Trees for charity: Local artists continue tradition of donating Christmas trees - Ahwatukee Foothills News: Community Focus

Trees for charity: Local artists continue tradition of donating Christmas trees

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Posted: Saturday, November 17, 2012 12:00 pm | Updated: 3:09 pm, Thu Dec 13, 2012.

For 12 years Ahwatukee Foothills resident Cynthia Laymon and her friend, Mary Chavez, have been making the holidays a little brighter for charities across the Valley by donating beautifully decorated Christmas trees they can reuse year after year.

This year a Gingerbread-themed tree is going to Family Promise and a tree they call “Wild Kingdom” will go to the Sojourner Center.

Laymon first got the idea for the charity trees when she was sitting in a hospital lobby years ago while her son was being treated. In the lobby was a poorly put together tree that actually did more to dampen Laymon’s mood than brighten it. She, a retired art professor, decided to start her own tradition of making sure that no one else had to see an ugly tree while they were going through an ugly situation.

Laymon and Chavez spend years putting the trees together before they donate them. They hunt local stores for the best deals on excellent pre-lit trees and just the right color of ornaments.

Each tree has a theme and even after years of putting trees together ideas for new themes keep coming and as long as Laymon is able to find nice trees on sale, she’ll keep decorating them.

This year’s Gingerbread tree will go on display at Family Promise’s day center. Family Promise is a local nonprofit that provides shelter for homeless families as they get back on their feet. They team up with local churches to host the families at night and at their day center they provide parents with tools they need to find a job or housing. The tree, decorated with gingerbread men, extravagant bows, and other sweet looking ornaments will be placed in the room that houses the center’s computers.

“At first I thought that might be more just for adults but when we went in there, there were kids toys on the floor,” Laymon said. “So while mom and dad are working with the social worker and on the computer the kids are in there, too. Last year someone came out and streamed some lights so for the first time they had some decorations on the outside of the apartment complex, but they’ve never had a Christmas tree before.”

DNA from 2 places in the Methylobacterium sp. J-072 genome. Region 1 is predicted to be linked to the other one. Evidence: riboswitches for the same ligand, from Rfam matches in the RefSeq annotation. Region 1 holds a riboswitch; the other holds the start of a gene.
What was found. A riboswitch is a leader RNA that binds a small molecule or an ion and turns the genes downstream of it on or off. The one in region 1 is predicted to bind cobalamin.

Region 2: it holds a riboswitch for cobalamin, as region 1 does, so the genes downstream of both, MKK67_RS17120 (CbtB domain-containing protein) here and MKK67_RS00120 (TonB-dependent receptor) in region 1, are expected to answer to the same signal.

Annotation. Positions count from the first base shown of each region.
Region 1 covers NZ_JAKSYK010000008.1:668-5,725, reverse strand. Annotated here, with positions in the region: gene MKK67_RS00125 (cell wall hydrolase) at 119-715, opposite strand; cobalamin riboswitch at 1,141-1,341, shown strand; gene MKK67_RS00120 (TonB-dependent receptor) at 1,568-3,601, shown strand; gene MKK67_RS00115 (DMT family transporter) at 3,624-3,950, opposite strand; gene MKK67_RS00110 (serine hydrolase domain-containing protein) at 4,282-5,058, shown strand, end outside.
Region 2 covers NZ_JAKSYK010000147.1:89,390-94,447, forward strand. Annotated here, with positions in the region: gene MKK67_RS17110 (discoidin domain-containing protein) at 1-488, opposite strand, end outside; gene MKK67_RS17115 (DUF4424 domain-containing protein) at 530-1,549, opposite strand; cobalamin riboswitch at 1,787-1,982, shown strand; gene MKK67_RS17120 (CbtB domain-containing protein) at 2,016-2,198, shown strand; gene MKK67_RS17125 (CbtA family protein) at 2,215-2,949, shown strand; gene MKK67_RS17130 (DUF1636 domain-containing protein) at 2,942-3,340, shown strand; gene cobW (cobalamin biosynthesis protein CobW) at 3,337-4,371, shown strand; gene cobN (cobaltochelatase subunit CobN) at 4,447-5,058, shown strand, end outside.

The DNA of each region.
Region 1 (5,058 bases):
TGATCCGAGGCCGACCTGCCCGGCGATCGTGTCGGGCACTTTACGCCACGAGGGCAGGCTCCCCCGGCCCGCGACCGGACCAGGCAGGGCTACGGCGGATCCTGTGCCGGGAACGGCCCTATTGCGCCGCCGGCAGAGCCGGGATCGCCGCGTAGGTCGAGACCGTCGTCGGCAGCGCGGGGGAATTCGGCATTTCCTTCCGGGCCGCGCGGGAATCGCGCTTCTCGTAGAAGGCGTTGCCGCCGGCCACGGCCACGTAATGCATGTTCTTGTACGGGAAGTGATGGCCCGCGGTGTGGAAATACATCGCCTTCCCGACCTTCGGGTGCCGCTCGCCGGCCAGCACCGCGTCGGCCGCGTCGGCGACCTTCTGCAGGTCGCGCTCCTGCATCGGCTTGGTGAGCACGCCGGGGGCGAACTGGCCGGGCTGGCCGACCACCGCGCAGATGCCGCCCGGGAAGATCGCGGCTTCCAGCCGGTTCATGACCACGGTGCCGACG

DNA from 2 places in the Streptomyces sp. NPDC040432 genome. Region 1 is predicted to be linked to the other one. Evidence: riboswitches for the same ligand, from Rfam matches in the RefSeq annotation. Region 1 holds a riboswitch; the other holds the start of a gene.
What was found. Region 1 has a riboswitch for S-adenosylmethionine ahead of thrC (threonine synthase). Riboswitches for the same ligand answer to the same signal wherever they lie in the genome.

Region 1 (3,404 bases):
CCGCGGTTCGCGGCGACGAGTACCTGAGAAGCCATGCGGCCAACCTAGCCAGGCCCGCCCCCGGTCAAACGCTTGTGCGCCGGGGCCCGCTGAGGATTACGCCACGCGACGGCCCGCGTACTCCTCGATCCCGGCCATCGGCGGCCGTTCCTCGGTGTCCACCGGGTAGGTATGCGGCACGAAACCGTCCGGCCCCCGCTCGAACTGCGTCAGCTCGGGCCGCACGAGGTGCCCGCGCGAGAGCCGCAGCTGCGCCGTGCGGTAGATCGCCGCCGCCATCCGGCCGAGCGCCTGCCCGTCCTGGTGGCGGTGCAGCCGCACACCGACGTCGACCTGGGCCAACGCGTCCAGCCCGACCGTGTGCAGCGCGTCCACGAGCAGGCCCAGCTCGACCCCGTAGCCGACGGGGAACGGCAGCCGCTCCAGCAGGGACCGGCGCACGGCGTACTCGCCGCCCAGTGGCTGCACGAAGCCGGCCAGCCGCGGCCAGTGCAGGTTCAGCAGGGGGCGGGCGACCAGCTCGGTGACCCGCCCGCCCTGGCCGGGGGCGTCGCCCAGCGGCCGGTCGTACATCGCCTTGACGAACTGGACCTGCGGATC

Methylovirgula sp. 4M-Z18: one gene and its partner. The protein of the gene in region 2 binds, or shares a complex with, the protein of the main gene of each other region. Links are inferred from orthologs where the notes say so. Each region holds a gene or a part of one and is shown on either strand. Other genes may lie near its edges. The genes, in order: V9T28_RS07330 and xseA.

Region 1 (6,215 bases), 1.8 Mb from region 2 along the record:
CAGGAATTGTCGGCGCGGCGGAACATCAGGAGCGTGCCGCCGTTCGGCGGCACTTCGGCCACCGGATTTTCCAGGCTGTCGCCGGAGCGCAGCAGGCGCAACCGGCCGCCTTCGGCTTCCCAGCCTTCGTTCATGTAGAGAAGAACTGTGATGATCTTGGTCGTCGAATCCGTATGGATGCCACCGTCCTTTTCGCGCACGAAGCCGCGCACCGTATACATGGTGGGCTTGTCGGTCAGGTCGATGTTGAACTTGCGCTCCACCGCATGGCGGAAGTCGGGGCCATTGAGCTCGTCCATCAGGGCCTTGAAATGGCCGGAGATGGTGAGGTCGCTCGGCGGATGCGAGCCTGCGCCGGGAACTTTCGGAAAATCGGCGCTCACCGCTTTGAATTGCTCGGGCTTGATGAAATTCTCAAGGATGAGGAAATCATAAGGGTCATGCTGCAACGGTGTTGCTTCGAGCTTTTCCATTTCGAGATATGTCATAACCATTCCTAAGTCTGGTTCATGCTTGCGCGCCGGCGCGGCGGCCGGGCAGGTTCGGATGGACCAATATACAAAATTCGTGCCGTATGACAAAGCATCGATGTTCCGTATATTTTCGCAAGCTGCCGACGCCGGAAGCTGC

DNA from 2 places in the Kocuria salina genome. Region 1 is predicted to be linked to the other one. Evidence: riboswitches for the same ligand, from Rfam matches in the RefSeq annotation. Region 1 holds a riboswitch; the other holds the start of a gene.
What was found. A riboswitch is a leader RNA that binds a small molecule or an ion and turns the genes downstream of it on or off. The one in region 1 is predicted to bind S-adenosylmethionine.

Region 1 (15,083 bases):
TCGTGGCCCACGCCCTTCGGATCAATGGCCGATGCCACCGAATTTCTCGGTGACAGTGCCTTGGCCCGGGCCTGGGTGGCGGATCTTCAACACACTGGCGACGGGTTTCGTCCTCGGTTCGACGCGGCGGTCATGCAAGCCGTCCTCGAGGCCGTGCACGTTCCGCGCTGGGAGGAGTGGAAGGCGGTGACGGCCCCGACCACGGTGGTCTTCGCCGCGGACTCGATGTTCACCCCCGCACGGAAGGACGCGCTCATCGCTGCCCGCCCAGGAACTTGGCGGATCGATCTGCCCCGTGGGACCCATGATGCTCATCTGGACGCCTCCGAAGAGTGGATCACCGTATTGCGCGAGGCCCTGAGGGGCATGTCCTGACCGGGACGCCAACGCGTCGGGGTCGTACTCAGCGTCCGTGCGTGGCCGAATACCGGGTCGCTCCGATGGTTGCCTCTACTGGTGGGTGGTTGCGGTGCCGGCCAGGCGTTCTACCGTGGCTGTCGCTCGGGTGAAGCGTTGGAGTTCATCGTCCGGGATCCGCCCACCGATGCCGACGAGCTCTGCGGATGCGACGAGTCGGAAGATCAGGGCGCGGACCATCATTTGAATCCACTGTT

The second tree, which has copper and gold accents, a hand-made and hand-glittered garland, and a wide array of hand-glittered zoo animals, will go to the Sojourner Center, which provides shelter for victims of domestic violence. The women at the shelter are able to earn “money” they can use at the shelter. During the holidays a classroom is turned into a shop where the women can go to buy gifts for their kids. The Wild Kingdom tree will decorate the shop.

“I’m sure without this it looks just like a classroom with fun stuff in it but I think this will make it feel like more of a boutique,” Laymon said. “I think it will make the store really feel like a Christmas store.”

Each tree is donated only to charities that have room to store the trees in the future and that want to set them up each year. Laymon includes detailed instructions for set-up and take-down.

Laymon and Chavez have many stories to tell about the lengths they go through to get the trees looking just right. They’ve pleaded with managers to give them a sale price early and have even driven to every Kmart in Phoenix to find just the right set of ornaments.

It’s memories that Laymon laughs at, but says in the end it’s always worth it.

“For me it’s fun dreaming up the ideas,” she said. “It’s hard when it’s late at night and I’m in pain and crawling on my hands and knees to find this certain piece, but it’s fun. It’s fun when you find what you need and when you get everything together. It’s very rewarding having them go to these charities because it’s places that wouldn’t have a tree otherwise. I like that they’ll have a tree going forward.”

Laymon’s biggest challenge is paying for the trees themselves. She won’t purchase a tree that isn’t on sale, but the quality has to be just right to hold all of the décor. To make a donation to help keep the charity trees going, contact Cynthia Laymon at (480) 598-8540 or at Cynthia.laymon@cox.net.

 

• Contact writer: (480) 898-7914 or ahurtado@ahwatukee.com

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